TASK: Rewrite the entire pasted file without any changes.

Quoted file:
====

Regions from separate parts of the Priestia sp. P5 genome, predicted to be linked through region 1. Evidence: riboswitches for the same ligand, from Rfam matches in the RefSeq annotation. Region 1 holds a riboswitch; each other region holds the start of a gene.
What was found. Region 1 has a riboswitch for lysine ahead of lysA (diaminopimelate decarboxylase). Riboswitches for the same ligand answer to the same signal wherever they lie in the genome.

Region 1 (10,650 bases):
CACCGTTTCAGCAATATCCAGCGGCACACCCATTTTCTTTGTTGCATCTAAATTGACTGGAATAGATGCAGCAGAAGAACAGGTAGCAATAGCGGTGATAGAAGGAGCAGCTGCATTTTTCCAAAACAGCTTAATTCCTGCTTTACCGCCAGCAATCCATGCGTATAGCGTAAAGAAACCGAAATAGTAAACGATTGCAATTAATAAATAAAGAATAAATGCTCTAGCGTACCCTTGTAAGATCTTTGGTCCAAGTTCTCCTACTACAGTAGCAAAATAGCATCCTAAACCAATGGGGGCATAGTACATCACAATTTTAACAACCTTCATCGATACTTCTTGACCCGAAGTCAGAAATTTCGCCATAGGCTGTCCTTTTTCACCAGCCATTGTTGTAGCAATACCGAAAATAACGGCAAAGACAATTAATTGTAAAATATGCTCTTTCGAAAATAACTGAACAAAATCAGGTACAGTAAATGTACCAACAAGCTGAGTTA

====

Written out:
Regions from separate parts of the Priestia sp. P5 genome, predicted to be linked through region 1. Evidence: riboswitches for the same ligand, from Rfam matches in the RefSeq annotation. Region 1 holds a riboswitch; each other region holds the start of a gene.
What was found. Region 1 has a riboswitch for lysine ahead of lysA (diaminopimelate decarboxylase). Riboswitches for the same ligand answer to the same signal wherever they lie in the genome.

Region 1 (10,650 bases):
CACCGTTTCAGCAATATCCAGCGGCACACCCATTTTCTTTGTTGCATCTAAATTGACTGGAATAGATGCAGCAGAAGAACAGGTAGCAATAGCGGTGATAGAAGGAGCAGCTGCATTTTTCCAAAACAGCTTAATTCCTGCTTTACCGCCAGCAATCCATGCGTATAGCGTAAAGAAACCGAAATAGTAAACGATTGCAATTAATAAATAAAGAATAAATGCTCTAGCGTACCCTTGTAAGATCTTTGGTCCAAGTTCTCCTACTACAGTAGCAAAATAGCATCCTAAACCAATGGGGGCATAGTACATCACAATTTTAACAACCTTCATCGATACTTCTTGACCCGAAGTCAGAAATTTCGCCATAGGCTGTCCTTTTTCACCAGCCATTGTTGTAGCAATACCGAAAATAACGGCAAAGACAATTAATTGTAAAATATGCTCTTTCGAAAATAACTGAACAAAATCAGGTACAGTAAATGTACCAACAAGCTGAGTTA